Strong soybean sales seemed to boost the corn market. The weekly USDA Export Sales report stated last week’s corn result a bit below forecasts. That might have extended Wednesday night slippage, but traders seemingly paid more attention to another very impressive soy export sales result. December corn futures bounced 1.0 cent to $3.7125/bushel in late Thursday trading, while May rose 1.0 to $3.9275.

Beans and meal left the soyoil market behind Thursday. The soybean sales total easily topped forecasts, so the bullish CBOT reaction wasn’t surprising. Conversely, soymeal export commitments actually declined over 100,000 tonnes last week, but Chicago meal futures surged in concert with beans. Falling crude and palm oil prices weighed on bean oil prices once again. January soybean futures surged 8.75 cents to $10.28/bushel at their Thursday settlement, while December soyoil sank 0.19 cents to 32.53 cents/pound, and December meal leapt $16.4 to $391.7/ton.

Wheat sales also disappointed bulls. Traders have recently worried that relatively high U.S. wheat prices and the ongoing dollar rally are hurting exports. Today’s report confirmed those fears, with the result falling short of modest expectations. Spillover soy strength offered temporary support, but the effect was apparently temporary. December CBOT wheat slumped 4.5 cents to $5.2025/bushel as Thursday’s session ended, while December KC wheat dropped 5.5 cents to $5.79/bushel, and December MWE wheat sagged 5.75 to $5.54.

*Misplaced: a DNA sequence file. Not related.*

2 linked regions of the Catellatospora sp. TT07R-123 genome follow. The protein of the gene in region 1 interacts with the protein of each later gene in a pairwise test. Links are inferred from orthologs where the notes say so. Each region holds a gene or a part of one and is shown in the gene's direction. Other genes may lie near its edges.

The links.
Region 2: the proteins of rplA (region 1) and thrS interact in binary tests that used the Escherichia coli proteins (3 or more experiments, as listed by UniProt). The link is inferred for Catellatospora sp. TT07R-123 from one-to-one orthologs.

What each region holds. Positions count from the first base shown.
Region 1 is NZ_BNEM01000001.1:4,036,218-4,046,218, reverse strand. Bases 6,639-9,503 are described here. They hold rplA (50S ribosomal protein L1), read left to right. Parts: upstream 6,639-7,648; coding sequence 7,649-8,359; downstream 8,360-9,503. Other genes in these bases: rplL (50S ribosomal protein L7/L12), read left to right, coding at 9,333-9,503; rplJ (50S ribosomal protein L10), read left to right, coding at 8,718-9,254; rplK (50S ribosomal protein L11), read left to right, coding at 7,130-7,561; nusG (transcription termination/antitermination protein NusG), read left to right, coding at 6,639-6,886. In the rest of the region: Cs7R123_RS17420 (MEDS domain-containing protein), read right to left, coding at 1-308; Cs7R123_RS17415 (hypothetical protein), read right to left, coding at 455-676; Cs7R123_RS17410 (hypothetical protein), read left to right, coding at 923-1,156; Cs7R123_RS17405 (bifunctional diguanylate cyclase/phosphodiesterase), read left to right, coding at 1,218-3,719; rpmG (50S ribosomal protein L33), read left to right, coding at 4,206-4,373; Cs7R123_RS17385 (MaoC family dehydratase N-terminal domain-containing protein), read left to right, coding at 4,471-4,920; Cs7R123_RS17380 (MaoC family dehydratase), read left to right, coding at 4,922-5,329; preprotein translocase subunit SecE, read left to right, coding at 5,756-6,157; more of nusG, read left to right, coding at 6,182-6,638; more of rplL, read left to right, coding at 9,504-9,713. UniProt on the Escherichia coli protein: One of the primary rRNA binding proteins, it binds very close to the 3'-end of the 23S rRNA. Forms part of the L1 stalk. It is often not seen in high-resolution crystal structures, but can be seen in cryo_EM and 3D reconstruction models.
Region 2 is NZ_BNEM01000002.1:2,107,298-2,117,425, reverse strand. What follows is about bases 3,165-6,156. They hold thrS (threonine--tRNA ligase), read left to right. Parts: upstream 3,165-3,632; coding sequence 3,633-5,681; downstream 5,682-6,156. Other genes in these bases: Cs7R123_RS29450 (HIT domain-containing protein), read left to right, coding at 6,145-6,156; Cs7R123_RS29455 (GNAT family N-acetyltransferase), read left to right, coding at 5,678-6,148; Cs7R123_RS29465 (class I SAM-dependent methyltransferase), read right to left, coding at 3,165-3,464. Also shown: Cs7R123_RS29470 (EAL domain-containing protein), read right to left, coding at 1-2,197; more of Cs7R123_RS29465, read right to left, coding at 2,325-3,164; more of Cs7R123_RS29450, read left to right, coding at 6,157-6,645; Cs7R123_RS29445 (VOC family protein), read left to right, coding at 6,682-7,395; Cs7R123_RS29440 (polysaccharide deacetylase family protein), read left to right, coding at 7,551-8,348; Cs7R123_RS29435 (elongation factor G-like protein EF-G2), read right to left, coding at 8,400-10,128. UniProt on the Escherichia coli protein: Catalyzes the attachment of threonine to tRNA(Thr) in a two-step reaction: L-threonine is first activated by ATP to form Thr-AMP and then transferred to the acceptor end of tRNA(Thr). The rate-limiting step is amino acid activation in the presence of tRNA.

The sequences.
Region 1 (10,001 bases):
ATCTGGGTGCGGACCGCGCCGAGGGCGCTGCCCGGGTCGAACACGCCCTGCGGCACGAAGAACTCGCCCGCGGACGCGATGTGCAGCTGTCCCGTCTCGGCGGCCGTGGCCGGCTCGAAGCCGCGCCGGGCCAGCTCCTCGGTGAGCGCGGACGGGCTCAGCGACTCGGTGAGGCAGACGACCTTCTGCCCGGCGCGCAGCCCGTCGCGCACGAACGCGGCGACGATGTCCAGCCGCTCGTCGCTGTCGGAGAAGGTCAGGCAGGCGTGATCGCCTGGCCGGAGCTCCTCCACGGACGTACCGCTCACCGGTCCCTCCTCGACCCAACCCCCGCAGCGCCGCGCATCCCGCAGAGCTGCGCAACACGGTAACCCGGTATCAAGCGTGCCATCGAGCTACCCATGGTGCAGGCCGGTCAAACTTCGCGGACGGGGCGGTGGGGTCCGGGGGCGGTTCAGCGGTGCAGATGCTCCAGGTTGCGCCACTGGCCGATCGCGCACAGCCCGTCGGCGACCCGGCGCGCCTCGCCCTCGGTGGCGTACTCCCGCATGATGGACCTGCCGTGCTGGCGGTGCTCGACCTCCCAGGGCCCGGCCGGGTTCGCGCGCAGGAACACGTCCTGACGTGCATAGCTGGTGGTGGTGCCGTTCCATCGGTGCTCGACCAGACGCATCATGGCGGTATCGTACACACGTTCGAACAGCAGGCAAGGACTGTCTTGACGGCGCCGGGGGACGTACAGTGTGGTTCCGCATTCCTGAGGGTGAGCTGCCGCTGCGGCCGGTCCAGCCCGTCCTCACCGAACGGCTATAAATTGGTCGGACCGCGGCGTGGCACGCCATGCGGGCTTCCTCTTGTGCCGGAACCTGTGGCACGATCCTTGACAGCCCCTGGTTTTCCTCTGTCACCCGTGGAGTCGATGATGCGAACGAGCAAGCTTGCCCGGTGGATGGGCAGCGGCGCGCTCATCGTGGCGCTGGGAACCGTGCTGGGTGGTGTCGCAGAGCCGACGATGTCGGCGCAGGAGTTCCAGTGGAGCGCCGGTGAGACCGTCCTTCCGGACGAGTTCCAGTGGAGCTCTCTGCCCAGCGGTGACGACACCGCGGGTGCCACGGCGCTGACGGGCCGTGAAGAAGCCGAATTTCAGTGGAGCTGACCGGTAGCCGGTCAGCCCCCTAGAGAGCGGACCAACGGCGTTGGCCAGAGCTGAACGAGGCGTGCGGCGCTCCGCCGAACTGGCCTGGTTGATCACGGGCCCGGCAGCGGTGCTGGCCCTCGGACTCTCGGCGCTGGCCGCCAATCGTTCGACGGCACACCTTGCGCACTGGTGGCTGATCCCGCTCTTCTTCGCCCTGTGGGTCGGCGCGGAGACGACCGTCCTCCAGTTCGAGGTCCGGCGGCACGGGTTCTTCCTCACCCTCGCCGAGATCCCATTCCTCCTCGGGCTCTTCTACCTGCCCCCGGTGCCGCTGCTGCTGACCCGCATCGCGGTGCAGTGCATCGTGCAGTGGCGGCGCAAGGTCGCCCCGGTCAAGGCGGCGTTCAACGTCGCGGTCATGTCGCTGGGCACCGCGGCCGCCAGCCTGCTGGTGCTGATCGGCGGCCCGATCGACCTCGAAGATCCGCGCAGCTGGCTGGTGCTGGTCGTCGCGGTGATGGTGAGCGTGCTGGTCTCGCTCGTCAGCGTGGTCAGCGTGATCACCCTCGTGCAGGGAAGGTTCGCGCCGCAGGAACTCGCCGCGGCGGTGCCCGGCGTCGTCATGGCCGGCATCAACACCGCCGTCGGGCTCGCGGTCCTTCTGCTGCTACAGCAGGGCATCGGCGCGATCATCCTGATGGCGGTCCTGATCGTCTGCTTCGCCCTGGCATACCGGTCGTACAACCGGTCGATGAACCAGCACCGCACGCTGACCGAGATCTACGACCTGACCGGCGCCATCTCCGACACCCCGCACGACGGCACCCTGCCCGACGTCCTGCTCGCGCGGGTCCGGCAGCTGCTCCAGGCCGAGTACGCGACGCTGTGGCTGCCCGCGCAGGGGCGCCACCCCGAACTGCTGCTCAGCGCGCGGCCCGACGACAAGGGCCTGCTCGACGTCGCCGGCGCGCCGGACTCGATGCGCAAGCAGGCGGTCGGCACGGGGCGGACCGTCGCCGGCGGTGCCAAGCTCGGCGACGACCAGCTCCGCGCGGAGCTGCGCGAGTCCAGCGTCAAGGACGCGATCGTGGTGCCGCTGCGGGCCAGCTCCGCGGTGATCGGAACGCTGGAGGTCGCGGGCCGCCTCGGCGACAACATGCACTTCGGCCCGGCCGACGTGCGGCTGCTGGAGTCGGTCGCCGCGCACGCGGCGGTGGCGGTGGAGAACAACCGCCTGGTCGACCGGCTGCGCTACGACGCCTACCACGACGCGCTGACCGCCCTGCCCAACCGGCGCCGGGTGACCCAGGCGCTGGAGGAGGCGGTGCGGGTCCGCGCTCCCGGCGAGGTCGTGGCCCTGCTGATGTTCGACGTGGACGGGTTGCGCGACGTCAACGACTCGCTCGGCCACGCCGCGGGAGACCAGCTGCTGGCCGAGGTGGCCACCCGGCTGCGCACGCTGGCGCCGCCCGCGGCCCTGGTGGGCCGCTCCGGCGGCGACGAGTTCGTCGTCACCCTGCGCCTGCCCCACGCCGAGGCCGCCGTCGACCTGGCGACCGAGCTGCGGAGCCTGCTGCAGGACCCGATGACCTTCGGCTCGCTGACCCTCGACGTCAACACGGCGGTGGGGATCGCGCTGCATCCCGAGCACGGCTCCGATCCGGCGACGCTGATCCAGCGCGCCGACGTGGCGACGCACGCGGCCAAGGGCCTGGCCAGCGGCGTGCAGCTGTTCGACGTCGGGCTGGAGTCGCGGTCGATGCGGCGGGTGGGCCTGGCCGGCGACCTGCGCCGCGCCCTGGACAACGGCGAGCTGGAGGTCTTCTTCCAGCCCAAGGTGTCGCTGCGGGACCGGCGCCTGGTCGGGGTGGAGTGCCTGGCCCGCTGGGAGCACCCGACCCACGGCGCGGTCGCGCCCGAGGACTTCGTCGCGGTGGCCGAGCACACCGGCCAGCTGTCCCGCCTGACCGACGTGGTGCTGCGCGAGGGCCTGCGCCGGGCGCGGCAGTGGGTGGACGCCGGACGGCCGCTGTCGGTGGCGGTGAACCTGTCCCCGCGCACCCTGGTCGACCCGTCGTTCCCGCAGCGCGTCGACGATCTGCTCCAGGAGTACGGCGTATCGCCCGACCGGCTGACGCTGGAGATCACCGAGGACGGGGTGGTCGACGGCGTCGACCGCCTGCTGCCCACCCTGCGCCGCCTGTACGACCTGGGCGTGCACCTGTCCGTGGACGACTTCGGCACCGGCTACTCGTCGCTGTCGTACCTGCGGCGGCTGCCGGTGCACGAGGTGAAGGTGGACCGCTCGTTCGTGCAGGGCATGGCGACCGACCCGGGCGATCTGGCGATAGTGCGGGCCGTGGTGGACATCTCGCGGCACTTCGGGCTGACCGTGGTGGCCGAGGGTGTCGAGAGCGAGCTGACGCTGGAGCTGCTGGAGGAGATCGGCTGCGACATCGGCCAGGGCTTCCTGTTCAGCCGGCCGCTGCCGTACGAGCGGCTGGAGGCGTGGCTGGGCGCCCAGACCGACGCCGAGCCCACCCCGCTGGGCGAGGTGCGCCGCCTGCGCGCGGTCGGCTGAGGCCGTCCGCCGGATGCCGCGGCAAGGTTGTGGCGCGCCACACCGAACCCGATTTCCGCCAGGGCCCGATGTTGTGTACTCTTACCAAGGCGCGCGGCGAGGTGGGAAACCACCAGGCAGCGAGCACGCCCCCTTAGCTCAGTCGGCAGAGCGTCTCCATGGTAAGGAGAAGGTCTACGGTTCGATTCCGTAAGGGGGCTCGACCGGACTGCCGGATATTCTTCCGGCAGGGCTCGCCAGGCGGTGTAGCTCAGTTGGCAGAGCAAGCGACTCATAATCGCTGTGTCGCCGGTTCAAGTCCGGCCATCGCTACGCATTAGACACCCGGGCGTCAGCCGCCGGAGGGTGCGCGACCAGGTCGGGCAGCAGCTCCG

Cattle traders seemingly heard good things from the country Thursday. As usual, very few fed cattle have traded in the country this week. But today’s early gains suggest price discussions between packers and feedyard managers have trended toward higher levels. Midday beef quotes were narrowly mixed. December live cattle futures ended Thursday’s CME session having risen 0.15 cents to 165.35 cents/pound, while April futures vaulted 0.60 to 165.85. Meanwhile, January feeder cattle futures advanced 0.37 cents to 230.57 cents/pound, and March feeders climbed 0.75 to 228.30.

Talk of a November bounce may have supported hog futures. Although the cash and wholesale markets were stated mixed-to-lower around midsession Thursday, hog futures posted modest gains. One has to suspect traders are looking for a short-term bounce of some sort, especially if the recent ham breakdown sparks some late pre-holiday demand. December hog futures closed 0.52 cents higher at 87.65 cents/pound Thursday afternoon, while April hogs rallied 0.80 to 88.90.